Tressa, I am so inspired by you and how you put to paper words that go deep feeding a hungry soul looking for an answer to a pain that needs a healing salve applied. Thank you for sharing you heartache and your love.

        Liked by 1 person

    2. Monica says:

      Gold. Pure Gold.
      Love you

      Liked by 1 person

  2. Rachel Bailey says:

    Your words are a balm to my soul and I have not physically lost a daughter. However, they are teaching me to love my children differently.

    Liked by 1 person

    1. Cindy says:

      I feel exactly the same!

      Liked by 1 person

  3. Ali says:

    ❤️❤️❤️ Beautiful & well written

    Liked by 1 person

  4. Christy says:

    As I sit here reading your beautiful words so many memories flood my heart.
    It seems like yesterday you were calling me telling me you were pregnant. You were so excited but felt a bit insecure about being responsible for another life. You said you were going to drive me nuts with so many questions. The honor I felt in that moment is the same feeling I felt 30 years ago when I met you. I knew then that you were a special human. I love you and feel blessed to have been able to share those many late night chats while you were pregnant and afterwards.

    Liked by 1 person

  5. Karin says:

    So much truth I what you share. Hugs and prayers as always.

    Liked by 1 person

  6. Sasha Arnett says:

    This is beautiful, Tressa 🤍

    Liked by 1 person

  7. Sasha says:

    This is beautiful, Tressa 🤍

    Liked by 1 person

  8. Jeanine says:

    This one hit home the hardest! Thank you for the reminder!

    Liked by 1 person

  9. bekiivk says:

    Thank you for sharing and for encouraging and challenging us in good ways.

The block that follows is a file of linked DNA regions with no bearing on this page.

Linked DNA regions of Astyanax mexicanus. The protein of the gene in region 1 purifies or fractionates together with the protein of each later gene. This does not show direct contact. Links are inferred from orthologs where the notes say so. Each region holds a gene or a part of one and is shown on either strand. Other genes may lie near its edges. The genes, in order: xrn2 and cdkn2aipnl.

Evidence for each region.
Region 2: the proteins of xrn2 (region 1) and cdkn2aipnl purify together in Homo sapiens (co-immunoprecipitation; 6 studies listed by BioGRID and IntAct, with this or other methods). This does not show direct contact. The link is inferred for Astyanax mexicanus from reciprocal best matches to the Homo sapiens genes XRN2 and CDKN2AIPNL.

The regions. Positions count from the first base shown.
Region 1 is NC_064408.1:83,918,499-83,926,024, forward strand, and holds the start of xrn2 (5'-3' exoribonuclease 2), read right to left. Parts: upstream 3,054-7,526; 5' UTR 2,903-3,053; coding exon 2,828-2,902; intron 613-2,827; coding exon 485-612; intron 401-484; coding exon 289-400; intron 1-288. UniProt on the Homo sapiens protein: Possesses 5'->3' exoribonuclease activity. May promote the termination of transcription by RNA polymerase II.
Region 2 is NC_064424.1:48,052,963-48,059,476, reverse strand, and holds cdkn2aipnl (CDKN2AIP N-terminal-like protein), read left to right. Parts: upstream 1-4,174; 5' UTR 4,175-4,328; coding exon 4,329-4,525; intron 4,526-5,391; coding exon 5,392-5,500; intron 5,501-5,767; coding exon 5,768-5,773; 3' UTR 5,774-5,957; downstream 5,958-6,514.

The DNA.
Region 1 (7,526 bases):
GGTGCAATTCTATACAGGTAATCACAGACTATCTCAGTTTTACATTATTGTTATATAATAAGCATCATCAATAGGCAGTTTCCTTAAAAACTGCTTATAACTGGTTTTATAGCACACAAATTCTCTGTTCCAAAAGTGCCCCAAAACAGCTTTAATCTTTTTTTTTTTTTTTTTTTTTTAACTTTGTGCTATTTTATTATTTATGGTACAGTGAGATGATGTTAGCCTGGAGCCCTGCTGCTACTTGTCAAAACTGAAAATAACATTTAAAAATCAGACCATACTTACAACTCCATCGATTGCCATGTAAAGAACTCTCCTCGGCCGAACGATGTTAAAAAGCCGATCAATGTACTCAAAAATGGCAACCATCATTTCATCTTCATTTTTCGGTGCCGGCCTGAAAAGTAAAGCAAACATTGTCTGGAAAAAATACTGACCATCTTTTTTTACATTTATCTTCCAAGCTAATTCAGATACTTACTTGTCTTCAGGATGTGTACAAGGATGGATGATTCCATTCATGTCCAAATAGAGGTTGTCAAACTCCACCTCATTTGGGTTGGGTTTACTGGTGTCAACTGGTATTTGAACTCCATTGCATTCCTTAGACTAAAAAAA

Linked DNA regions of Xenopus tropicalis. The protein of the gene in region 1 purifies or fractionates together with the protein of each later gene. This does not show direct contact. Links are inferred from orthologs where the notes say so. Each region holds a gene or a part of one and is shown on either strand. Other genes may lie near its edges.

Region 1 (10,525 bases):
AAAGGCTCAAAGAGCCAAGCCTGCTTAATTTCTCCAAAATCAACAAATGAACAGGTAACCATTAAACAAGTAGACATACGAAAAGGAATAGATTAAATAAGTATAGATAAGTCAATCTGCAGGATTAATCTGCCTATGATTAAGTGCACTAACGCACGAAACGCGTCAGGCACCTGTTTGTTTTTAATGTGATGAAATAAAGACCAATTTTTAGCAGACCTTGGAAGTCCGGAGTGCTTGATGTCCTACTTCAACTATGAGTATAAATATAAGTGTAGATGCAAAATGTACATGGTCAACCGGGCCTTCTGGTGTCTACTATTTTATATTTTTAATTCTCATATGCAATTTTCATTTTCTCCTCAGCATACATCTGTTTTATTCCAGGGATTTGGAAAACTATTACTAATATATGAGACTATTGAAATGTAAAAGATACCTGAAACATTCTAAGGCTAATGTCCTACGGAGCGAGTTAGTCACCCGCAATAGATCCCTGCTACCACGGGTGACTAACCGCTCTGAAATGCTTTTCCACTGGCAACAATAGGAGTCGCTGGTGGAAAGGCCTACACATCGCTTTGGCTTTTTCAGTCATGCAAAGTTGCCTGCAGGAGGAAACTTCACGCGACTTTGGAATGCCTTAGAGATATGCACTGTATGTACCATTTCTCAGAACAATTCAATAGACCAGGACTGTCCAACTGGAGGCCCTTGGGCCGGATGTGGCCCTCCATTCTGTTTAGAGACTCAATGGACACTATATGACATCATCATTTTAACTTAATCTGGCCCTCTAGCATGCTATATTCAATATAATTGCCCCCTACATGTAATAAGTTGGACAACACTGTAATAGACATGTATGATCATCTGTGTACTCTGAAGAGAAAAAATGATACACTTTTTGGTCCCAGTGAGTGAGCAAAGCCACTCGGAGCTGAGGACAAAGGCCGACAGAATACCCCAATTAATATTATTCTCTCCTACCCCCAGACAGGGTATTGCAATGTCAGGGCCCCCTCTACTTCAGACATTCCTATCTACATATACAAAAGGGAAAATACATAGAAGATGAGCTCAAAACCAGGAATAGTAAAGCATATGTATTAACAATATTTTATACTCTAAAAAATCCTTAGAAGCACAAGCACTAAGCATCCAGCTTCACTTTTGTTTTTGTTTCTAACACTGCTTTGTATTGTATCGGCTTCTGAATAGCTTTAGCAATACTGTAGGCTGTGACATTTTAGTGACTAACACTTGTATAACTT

Liked by 1 person

  10. kathleen maier says:

    Thinking of you often. Thank you for continuing to share your inner world with us so that we may grow alongside you.

    Liked by 1 person

  11. Karen stoops says:

    Thank you

    Liked by 1 person

  12. Tracy Lombardozzi says:

    Again learning deeply from you and affirming your gift to write and connect and help others. Thank you for the openness that I can relate to. As I have attended funerals, I always walk
    away wishing I had spent more time with them. So the regret leads to being aware of the people God places in my life and prayerfully being truly present with them each and every day. Each day and moment is a gift. Why do I act otherwise? God is transforming me into a better.me and I am grateful. I still have a long way to go but He’s not finished with us yet. Love you Tressa

    Liked by 1 person

  13. Barbie Jones says:

    Tressa,❤ I have read this new post at least four times and you are right. We have all been in similar places with the Mom Guilt. I can only hope that one day I will read the whole book you will publish. I will pass it to my daughter and her daughter at the appropriate time. Thank you for writing so beautifully out of your grief. I do not know how you do it but I know you are strong even though you do not always feel that way. I have seen friends tell you to keep writing. I support that totoally

    Sent from Mail for Windows 10

    Liked by 1 person

  14. Lee says:

    I lost my 19 year old daughter 2 months ago and am struggling with so much including guilt. Your words are inspiring. Thank you for this.

    Liked by 1 person